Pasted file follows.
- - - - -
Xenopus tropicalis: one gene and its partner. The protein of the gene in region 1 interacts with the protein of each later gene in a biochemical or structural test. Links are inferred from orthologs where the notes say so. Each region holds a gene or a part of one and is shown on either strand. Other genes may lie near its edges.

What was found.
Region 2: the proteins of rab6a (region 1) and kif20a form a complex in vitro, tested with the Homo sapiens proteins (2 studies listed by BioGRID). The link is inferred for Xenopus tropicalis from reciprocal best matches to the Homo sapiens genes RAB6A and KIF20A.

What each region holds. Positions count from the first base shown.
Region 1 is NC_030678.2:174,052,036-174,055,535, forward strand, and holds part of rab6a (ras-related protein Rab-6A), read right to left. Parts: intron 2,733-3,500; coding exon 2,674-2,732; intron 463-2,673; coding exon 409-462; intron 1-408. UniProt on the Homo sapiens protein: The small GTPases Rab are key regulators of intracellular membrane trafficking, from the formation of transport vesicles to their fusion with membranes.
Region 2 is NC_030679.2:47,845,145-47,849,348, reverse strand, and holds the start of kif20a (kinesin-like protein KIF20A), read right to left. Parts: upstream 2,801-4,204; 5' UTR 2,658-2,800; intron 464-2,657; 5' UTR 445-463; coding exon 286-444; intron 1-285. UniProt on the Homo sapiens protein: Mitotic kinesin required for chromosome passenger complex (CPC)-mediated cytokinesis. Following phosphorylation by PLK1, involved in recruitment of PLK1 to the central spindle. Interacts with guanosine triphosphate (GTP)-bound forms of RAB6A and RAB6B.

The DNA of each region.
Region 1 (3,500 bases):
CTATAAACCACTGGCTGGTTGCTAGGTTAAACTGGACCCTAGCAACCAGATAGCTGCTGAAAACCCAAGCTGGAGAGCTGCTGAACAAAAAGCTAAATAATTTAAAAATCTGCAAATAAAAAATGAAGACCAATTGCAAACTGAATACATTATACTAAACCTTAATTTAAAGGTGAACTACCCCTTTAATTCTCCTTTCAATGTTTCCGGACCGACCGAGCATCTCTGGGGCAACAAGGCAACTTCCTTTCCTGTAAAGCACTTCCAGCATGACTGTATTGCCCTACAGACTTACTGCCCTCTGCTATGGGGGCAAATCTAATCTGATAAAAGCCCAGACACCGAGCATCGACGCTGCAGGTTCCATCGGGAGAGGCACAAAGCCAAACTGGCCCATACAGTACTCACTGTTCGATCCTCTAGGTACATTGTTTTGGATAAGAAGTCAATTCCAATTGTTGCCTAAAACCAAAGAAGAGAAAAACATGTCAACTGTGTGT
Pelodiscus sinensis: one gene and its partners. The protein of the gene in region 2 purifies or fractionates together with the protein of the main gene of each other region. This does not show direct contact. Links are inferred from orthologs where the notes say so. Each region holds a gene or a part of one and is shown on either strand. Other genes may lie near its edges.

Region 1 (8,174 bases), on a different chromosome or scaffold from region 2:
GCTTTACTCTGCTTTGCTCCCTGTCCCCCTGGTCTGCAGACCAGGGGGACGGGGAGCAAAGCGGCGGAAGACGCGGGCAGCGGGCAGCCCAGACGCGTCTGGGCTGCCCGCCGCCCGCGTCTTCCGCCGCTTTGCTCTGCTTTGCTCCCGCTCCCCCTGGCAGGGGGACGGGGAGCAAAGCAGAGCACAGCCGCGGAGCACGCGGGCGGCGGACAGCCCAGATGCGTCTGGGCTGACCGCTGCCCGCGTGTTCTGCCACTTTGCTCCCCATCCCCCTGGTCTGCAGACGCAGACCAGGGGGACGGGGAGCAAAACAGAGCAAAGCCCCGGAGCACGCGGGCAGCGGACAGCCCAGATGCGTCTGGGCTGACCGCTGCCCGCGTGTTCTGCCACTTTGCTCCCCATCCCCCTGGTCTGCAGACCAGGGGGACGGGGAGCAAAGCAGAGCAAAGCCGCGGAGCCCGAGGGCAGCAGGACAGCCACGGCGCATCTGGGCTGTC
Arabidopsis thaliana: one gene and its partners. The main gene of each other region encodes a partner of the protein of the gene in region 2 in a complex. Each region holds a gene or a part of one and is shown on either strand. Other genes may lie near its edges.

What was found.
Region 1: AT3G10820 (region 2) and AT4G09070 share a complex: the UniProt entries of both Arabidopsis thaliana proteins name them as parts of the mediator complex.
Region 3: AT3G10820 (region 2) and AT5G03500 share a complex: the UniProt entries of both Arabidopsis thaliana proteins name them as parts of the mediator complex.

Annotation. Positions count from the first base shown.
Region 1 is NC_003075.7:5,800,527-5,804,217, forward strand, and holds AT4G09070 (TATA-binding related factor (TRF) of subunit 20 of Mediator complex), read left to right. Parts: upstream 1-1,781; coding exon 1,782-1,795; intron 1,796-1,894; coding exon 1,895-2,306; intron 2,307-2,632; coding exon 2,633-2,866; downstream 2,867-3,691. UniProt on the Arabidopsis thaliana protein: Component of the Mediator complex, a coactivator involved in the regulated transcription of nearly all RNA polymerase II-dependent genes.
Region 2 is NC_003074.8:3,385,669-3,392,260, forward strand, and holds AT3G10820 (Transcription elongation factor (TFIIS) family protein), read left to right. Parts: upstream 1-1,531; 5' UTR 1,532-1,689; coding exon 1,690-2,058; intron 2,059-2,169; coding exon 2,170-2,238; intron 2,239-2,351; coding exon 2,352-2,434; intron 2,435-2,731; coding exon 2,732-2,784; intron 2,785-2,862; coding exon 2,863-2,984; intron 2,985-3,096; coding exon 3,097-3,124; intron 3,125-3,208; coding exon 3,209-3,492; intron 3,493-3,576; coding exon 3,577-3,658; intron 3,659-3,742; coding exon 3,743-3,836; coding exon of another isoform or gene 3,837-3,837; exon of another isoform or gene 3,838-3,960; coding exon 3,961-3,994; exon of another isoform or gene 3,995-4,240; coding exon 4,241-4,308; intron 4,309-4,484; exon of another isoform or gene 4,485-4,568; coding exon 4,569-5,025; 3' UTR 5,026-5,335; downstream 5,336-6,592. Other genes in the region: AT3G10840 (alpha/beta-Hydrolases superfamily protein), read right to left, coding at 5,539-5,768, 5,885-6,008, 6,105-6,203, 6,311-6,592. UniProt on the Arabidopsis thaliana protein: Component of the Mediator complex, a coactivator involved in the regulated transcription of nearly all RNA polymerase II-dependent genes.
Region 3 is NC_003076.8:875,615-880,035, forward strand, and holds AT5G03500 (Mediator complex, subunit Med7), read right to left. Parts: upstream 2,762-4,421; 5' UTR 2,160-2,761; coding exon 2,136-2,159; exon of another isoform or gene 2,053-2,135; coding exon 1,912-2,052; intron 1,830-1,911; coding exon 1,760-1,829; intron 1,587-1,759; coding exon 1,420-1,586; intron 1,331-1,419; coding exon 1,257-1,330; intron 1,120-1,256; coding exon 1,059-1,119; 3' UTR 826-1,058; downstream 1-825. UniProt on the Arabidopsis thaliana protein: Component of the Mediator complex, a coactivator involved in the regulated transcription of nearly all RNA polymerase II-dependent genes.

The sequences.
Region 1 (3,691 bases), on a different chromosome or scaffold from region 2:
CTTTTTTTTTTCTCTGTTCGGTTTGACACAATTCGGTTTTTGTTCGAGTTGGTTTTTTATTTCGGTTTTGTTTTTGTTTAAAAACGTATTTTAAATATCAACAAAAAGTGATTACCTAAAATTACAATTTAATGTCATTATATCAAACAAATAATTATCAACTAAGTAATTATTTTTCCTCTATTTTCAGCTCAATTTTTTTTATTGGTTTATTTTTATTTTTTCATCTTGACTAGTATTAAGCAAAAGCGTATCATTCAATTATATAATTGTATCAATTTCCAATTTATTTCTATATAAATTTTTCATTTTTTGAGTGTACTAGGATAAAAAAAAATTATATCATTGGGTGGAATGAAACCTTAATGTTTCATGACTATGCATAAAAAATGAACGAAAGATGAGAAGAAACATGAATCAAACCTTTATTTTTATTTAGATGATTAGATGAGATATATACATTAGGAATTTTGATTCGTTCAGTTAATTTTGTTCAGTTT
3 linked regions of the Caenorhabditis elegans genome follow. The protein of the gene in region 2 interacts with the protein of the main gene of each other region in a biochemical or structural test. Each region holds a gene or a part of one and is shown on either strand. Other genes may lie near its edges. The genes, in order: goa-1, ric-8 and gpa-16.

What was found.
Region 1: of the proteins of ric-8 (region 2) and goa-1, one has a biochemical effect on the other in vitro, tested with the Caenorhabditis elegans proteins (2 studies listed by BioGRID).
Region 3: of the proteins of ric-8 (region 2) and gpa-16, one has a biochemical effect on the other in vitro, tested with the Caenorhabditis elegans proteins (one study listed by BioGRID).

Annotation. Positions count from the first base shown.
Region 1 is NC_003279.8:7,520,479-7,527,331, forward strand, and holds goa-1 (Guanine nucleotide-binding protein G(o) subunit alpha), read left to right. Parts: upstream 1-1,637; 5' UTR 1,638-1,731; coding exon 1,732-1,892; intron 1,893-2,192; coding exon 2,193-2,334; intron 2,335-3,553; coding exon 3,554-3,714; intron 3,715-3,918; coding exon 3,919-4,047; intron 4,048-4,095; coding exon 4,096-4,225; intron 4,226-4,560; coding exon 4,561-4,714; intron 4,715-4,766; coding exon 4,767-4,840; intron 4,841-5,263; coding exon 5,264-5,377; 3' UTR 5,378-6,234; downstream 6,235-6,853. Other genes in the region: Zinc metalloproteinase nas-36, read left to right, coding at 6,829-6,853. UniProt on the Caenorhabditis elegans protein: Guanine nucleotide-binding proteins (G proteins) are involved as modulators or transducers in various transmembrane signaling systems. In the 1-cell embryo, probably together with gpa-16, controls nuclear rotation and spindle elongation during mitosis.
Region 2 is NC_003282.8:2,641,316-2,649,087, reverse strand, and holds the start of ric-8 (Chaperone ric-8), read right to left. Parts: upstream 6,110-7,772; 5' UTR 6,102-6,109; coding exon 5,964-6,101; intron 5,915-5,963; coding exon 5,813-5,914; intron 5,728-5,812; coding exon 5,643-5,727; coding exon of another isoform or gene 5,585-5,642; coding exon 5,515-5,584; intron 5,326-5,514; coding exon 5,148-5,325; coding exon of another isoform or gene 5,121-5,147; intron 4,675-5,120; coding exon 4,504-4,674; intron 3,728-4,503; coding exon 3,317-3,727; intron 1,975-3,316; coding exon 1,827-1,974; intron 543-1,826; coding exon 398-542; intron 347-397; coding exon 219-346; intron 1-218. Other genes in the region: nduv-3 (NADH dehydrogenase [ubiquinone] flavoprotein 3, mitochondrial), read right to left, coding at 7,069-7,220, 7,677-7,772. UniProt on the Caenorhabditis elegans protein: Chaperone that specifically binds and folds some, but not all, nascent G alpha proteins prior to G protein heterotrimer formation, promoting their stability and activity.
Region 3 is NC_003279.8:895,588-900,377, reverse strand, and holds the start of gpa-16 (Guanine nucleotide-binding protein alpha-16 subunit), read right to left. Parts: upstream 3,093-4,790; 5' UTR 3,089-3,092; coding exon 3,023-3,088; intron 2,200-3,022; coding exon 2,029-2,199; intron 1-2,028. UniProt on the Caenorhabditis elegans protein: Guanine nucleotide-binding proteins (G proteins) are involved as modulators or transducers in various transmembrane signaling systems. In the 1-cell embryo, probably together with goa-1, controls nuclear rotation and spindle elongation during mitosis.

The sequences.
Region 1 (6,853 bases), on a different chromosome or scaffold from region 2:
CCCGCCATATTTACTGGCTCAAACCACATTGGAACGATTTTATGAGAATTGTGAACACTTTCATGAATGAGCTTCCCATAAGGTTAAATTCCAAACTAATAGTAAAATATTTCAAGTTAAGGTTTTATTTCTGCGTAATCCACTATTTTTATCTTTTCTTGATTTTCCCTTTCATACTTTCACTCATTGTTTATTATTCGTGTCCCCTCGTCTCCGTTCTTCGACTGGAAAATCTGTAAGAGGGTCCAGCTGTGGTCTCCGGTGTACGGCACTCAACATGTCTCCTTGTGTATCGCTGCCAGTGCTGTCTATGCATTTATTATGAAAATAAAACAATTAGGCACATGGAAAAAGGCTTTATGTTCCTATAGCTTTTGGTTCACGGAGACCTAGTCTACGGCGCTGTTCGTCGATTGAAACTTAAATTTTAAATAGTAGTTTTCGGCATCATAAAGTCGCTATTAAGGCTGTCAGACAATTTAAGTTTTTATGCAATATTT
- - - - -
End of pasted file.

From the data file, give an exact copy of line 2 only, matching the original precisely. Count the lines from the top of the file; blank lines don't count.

What was found.